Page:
FCC vs FTC: Who Polices the Internet After Net Neutrality? Who the FTC Is and Why They're Taking Over Consumer Protection on the Internet.

Illustration by BroadbandNow

Update: this post has been updated as of May 2018 to reflect new appointees under the Trump Administration.

With the Federal Communications Commission (FCC) loosening their regulatory authority over how Internet providers like AT&T and Verizon structure their service offerings, the Federal Trade Comissione (FTC) is expected to pick up the reigns of policing ISPs on issues like Net Neutrality.

FCC Chairman Ajit Pai maintains that this won’t disadvantage consumers, since the FTC will be able to handle instances where a regulatory touch is needed to ensure that Internet Service Providers (ISPs) offer reasonable service.

“In the months and years ahead, we look forward to working closely with the FTC to ensure the protection of a free and open internet,” Ajit Pai stated during the appeals court session that handed regulatory authority over to the FTC.

What does this mean for the average person? Mainly, that the process for handling consumer wellbeing issues like throttled Internet traffic or misrepresentative advertising will be handled by a completely different agency moving forward. While the FCC traditionally focuses on regulating the telecom industry specifically, the FTC has authority over consumer protection in all industries.

Despite being understaffed and facing a shifting technological landscape, the FTC will be stretched to serve as the “cop on the beat” for Internet issues like digital privacy and broadband access in the coming years.

What Does the FTC Do?

Originally founded in 1914, the FTC has long been a vessel for consumers to air their grievances with businesses and collectively inspire change. In light of recent events, it looks as though the agency may be central to the fight to keep the internet a fair and equal playing ground for consumers and businesses alike.

Over the course of its existence, the FTC has honed itself down to pursuing two chief goals:

  • Protecting consumers
  • Fostering competition in America’s dynamic economic markets

This means monitoring consumer complaints about unfair business practices, as well as taking legal action whenever necessary. In their own words:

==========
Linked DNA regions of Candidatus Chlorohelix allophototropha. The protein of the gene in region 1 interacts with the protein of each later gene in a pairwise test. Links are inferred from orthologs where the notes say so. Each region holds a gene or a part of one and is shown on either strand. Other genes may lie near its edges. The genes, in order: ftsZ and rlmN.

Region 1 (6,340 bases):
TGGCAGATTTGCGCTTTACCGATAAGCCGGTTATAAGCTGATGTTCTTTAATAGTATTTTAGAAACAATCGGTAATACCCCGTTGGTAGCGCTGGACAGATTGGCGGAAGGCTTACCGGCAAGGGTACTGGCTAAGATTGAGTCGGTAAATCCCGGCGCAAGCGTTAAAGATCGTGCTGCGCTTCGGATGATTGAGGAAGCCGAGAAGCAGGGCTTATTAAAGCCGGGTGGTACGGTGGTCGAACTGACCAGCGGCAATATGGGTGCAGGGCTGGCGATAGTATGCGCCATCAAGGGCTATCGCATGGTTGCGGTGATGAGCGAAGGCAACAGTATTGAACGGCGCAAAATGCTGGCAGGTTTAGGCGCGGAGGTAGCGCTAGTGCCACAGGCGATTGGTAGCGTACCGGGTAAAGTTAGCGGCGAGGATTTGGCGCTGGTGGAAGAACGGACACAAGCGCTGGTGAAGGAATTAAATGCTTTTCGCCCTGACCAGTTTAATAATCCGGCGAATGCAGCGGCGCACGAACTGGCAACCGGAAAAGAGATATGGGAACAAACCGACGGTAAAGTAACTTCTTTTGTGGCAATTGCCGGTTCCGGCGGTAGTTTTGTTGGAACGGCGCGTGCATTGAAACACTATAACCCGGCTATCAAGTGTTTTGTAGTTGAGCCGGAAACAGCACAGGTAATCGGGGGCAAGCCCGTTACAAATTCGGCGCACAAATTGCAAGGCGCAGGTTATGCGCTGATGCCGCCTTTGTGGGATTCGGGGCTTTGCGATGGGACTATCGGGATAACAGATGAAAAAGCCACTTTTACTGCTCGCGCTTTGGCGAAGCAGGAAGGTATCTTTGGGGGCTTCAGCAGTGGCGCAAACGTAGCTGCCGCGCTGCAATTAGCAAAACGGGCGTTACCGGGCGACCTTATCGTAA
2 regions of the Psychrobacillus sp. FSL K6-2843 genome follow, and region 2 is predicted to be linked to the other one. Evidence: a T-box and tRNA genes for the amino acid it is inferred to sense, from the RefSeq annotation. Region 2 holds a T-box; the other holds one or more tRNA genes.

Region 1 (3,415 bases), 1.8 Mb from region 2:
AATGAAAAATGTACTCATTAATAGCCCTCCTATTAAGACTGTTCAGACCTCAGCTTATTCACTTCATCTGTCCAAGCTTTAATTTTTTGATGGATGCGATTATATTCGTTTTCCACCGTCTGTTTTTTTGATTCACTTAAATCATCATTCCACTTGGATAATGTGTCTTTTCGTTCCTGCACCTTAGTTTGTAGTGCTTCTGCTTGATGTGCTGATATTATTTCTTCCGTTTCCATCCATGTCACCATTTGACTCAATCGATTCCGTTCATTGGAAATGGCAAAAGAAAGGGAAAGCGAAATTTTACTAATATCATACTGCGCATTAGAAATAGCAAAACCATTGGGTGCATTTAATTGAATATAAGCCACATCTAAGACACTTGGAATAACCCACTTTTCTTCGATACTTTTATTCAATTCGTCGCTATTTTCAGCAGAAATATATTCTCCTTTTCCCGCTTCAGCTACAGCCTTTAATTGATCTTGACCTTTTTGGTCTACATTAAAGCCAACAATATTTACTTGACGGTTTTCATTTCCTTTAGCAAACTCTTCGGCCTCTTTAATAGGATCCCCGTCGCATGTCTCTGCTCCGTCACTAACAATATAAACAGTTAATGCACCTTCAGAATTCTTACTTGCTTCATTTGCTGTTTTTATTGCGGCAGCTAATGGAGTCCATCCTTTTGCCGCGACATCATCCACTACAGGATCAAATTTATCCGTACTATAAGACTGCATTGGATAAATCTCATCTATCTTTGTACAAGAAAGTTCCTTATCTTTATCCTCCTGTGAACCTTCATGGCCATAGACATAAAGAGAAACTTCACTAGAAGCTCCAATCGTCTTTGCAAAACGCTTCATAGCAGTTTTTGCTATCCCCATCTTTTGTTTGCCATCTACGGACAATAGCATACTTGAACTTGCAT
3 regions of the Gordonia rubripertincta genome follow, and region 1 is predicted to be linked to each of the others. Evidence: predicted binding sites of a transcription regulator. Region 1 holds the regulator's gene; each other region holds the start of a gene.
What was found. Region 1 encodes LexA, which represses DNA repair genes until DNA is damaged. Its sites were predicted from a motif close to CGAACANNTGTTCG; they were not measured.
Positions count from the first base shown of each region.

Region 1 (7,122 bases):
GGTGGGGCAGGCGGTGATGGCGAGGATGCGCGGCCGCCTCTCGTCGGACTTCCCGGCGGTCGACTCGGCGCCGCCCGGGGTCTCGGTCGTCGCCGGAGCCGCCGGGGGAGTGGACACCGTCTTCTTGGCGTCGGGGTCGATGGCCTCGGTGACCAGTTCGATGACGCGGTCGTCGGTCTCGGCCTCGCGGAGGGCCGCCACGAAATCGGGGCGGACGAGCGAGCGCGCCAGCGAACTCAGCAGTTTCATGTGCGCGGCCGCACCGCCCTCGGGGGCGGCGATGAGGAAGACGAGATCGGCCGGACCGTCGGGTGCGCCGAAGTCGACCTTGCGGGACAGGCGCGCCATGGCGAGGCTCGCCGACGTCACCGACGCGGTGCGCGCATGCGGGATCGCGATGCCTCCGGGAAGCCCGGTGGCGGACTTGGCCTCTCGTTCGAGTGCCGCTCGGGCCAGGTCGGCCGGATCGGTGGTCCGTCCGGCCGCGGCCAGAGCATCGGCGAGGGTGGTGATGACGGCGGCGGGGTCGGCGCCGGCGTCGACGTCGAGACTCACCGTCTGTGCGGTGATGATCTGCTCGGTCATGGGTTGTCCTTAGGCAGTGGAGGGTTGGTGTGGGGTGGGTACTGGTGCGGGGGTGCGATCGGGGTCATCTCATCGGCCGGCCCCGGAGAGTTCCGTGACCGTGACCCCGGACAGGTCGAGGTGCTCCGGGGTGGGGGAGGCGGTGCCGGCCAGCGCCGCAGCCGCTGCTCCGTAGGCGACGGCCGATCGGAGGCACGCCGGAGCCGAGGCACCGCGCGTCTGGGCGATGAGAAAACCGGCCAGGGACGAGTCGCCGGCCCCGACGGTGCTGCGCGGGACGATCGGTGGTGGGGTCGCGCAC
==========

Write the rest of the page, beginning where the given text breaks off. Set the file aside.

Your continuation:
The FTC is a bipartisan federal agency with a unique dual mission to protect consumers and promote competition. For one hundred years, our collegial and consensus-driven agency has championed the interests of American consumers. As we begin our second century, the FTC is dedicated to advancing consumer interests while encouraging innovation and competition in our dynamic economy. [1]

Specifically, the government agency works with the Justice Department to enforce antitrust laws, and also acts as a watchdog for any practices that, in their own words, “could harm consumers by resulting in higher prices, lower quality, fewer choices, or reduced rates of innovation.”

FTC vs FCC: What’s the difference?

Though they largely exist in two different regulatory worlds, the FTC and the FCC have made headlines in recent years for their overlapping jurisdiction on many issues, such as the ongoing debate over what privacy means in the digital age. [2]
[3]

Despite this, both have very specific mandates, and for the most part, they have long worked together towards a common end. The FCC has traditionally focused on the telecom industry at large, while the FTC presides over just about every other market, except for non-profits and banks.

Who Appoints Commissioners to the FTC?

Each Commissioner is appointed by the sitting President of the US and confirmed by the Senate. Five commissioners are usually chosen, with no more than three being able to belong to the same political party, much like the FCC. Each one is nominated to serve a term of five years, with one being directly chosen by the President to lead the organization as Chairman or Chairwoman.